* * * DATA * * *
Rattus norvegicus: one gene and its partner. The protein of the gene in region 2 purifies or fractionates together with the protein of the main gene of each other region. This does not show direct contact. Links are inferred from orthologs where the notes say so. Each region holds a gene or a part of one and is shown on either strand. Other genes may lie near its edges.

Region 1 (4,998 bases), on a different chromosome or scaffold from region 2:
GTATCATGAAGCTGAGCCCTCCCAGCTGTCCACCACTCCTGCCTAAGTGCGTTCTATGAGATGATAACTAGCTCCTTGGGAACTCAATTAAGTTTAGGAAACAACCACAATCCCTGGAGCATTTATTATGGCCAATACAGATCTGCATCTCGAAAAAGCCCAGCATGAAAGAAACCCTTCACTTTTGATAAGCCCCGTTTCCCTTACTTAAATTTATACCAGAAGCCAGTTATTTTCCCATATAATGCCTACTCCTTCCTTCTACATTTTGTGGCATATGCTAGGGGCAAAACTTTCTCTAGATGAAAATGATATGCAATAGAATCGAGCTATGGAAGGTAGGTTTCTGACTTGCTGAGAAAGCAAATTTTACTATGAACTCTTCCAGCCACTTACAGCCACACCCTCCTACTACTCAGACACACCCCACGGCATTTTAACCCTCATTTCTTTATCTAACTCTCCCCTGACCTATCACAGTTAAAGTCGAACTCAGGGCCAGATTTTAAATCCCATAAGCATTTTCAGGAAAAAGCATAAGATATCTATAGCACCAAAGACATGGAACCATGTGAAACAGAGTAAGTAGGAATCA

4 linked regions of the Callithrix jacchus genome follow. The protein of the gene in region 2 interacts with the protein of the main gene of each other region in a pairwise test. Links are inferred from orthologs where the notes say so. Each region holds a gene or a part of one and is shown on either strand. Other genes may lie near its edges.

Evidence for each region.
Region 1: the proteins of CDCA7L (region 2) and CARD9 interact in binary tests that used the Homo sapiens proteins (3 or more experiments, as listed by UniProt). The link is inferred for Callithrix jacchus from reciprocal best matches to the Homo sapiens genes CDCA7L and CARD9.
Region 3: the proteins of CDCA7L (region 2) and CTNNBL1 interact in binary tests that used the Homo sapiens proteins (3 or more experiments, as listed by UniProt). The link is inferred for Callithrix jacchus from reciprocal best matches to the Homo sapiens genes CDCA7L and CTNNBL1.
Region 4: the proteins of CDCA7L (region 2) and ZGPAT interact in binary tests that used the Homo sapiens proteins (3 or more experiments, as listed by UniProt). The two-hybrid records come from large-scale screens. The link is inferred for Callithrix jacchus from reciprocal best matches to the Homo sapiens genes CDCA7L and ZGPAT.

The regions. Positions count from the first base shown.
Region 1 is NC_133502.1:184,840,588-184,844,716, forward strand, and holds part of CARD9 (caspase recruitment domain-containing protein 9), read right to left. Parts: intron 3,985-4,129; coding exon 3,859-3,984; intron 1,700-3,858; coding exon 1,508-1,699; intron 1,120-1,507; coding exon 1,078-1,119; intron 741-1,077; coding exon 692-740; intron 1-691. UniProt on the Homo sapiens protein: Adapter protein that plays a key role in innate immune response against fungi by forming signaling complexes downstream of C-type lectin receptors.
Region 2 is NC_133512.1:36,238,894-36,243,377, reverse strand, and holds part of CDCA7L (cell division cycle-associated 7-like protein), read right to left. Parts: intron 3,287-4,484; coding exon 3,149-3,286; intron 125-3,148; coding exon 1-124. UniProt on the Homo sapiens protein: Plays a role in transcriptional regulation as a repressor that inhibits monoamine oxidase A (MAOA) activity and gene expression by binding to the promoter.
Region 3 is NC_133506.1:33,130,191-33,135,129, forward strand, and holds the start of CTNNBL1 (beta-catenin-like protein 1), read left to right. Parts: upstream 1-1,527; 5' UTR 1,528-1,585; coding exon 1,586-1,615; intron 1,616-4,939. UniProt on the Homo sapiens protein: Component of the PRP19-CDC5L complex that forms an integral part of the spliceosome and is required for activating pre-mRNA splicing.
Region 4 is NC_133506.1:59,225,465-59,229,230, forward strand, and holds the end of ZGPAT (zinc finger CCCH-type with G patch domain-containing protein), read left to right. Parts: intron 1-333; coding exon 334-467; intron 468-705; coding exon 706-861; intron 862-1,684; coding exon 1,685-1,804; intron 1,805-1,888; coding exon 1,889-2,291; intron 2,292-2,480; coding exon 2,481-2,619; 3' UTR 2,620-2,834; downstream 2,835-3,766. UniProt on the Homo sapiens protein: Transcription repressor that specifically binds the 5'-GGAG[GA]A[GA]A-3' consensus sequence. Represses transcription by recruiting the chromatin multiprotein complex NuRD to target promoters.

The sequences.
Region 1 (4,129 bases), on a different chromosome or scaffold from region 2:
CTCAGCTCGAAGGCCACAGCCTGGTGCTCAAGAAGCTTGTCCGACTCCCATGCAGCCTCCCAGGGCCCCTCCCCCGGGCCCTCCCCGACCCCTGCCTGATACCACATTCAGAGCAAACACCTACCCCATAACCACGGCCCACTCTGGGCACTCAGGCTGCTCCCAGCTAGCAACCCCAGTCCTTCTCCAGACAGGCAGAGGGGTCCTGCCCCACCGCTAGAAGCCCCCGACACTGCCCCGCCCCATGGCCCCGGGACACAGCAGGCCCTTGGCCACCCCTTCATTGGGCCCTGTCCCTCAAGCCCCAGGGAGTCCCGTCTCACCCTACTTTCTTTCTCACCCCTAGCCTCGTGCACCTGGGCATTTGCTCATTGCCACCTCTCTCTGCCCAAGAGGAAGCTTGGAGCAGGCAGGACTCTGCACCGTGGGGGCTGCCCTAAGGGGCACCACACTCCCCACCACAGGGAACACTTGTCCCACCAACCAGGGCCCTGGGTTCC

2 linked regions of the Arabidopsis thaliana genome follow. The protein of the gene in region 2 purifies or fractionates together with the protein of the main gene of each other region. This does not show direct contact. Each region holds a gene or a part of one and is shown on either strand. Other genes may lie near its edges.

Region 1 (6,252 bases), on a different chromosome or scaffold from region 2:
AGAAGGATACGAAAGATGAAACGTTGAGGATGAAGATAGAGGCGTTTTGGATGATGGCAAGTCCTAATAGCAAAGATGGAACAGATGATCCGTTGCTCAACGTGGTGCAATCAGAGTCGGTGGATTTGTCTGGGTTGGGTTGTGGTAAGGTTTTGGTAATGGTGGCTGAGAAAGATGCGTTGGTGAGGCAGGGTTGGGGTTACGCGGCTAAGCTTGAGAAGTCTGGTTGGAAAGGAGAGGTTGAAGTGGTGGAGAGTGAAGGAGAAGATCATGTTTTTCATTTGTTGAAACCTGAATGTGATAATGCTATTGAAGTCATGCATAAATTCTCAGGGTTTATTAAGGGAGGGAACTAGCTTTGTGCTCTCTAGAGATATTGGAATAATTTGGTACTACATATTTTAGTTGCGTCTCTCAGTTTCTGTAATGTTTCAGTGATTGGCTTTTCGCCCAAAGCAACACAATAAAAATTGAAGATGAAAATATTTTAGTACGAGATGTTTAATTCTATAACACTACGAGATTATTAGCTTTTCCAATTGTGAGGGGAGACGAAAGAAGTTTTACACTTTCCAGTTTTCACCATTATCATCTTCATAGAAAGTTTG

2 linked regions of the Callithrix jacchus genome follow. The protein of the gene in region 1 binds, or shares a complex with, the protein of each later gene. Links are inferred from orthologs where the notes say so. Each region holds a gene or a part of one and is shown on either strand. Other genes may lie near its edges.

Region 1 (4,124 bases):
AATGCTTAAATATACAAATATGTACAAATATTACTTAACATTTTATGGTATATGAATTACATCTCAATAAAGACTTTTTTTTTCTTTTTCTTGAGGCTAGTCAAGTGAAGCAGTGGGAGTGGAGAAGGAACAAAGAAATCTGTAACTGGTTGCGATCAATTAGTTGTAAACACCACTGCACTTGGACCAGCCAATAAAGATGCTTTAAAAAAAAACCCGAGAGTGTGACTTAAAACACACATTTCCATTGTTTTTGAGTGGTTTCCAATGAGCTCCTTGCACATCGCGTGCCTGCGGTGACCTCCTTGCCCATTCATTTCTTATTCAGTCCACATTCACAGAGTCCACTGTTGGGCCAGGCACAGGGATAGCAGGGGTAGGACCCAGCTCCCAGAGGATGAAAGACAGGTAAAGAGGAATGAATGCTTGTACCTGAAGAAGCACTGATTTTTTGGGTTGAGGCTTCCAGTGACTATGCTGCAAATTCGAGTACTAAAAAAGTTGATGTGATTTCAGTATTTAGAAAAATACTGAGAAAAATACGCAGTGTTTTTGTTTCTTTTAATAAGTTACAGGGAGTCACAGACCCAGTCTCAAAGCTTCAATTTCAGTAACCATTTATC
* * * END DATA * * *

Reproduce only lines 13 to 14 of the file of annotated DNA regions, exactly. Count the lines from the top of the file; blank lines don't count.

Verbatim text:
Region 4 is NC_133506.1:59,225,465-59,229,230, forward strand, and holds the end of ZGPAT (zinc finger CCCH-type with G patch domain-containing protein), read left to right. Parts: intron 1-333; coding exon 334-467; intron 468-705; coding exon 706-861; intron 862-1,684; coding exon 1,685-1,804; intron 1,805-1,888; coding exon 1,889-2,291; intron 2,292-2,480; coding exon 2,481-2,619; 3' UTR 2,620-2,834; downstream 2,835-3,766. UniProt on the Homo sapiens protein: Transcription repressor that specifically binds the 5'-GGAG[GA]A[GA]A-3' consensus sequence. Represses transcription by recruiting the chromatin multiprotein complex NuRD to target promoters.

The sequences.